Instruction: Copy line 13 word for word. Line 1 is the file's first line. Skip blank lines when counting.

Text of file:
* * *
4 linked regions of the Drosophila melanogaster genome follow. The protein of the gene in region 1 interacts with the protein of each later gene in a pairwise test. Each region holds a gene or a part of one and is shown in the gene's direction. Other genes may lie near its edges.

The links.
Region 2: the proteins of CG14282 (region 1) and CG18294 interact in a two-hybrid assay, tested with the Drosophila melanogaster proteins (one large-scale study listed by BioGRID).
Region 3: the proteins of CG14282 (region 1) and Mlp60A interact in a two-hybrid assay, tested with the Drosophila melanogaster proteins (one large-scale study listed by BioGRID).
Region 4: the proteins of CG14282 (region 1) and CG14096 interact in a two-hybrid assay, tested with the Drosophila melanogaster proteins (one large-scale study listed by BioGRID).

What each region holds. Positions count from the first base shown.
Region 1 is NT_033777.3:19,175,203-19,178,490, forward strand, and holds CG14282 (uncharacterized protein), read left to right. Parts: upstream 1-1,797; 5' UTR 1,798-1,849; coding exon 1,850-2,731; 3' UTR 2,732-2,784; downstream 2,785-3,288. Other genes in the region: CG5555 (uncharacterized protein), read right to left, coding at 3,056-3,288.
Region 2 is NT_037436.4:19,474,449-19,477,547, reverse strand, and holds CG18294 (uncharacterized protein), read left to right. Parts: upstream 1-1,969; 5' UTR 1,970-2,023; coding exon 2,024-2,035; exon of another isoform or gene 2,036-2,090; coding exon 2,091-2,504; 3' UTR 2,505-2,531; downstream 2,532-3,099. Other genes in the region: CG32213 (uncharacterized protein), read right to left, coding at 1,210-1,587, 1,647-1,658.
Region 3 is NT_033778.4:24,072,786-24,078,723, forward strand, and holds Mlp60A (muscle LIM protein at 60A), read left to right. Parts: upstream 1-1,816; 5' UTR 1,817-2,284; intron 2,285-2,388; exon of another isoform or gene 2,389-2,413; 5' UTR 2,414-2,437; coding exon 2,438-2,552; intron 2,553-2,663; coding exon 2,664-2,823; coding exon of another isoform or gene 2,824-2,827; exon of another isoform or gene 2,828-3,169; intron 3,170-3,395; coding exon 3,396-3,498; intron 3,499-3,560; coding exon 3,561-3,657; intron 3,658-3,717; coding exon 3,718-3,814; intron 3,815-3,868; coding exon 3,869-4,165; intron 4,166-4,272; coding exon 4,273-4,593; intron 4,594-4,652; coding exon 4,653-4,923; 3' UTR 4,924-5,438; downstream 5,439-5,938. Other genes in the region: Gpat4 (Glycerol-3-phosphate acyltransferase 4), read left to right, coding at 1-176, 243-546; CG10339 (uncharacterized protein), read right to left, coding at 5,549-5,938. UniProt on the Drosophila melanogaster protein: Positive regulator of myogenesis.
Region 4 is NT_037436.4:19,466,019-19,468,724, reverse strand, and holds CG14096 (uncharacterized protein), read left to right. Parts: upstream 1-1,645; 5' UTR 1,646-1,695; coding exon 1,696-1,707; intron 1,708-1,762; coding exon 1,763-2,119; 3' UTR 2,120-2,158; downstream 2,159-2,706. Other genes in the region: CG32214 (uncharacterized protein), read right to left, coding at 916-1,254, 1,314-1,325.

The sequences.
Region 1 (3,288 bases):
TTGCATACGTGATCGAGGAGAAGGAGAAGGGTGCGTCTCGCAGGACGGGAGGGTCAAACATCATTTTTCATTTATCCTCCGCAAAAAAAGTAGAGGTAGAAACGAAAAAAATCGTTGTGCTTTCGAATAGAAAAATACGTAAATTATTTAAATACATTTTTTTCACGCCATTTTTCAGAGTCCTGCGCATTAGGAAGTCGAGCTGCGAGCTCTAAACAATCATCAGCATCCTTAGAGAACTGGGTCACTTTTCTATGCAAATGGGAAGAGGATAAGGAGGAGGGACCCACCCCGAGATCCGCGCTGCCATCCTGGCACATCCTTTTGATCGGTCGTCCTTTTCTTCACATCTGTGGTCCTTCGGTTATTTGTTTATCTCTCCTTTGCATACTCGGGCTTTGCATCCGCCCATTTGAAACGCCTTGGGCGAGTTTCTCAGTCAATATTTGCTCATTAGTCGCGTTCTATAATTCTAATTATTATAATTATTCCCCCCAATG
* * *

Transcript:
TTGCATACGTGATCGAGGAGAAGGAGAAGGGTGCGTCTCGCAGGACGGGAGGGTCAAACATCATTTTTCATTTATCCTCCGCAAAAAAAGTAGAGGTAGAAACGAAAAAAATCGTTGTGCTTTCGAATAGAAAAATACGTAAATTATTTAAATACATTTTTTTCACGCCATTTTTCAGAGTCCTGCGCATTAGGAAGTCGAGCTGCGAGCTCTAAACAATCATCAGCATCCTTAGAGAACTGGGTCACTTTTCTATGCAAATGGGAAGAGGATAAGGAGGAGGGACCCACCCCGAGATCCGCGCTGCCATCCTGGCACATCCTTTTGATCGGTCGTCCTTTTCTTCACATCTGTGGTCCTTCGGTTATTTGTTTATCTCTCCTTTGCATACTCGGGCTTTGCATCCGCCCATTTGAAACGCCTTGGGCGAGTTTCTCAGTCAATATTTGCTCATTAGTCGCGTTCTATAATTCTAATTATTATAATTATTCCCCCCAATG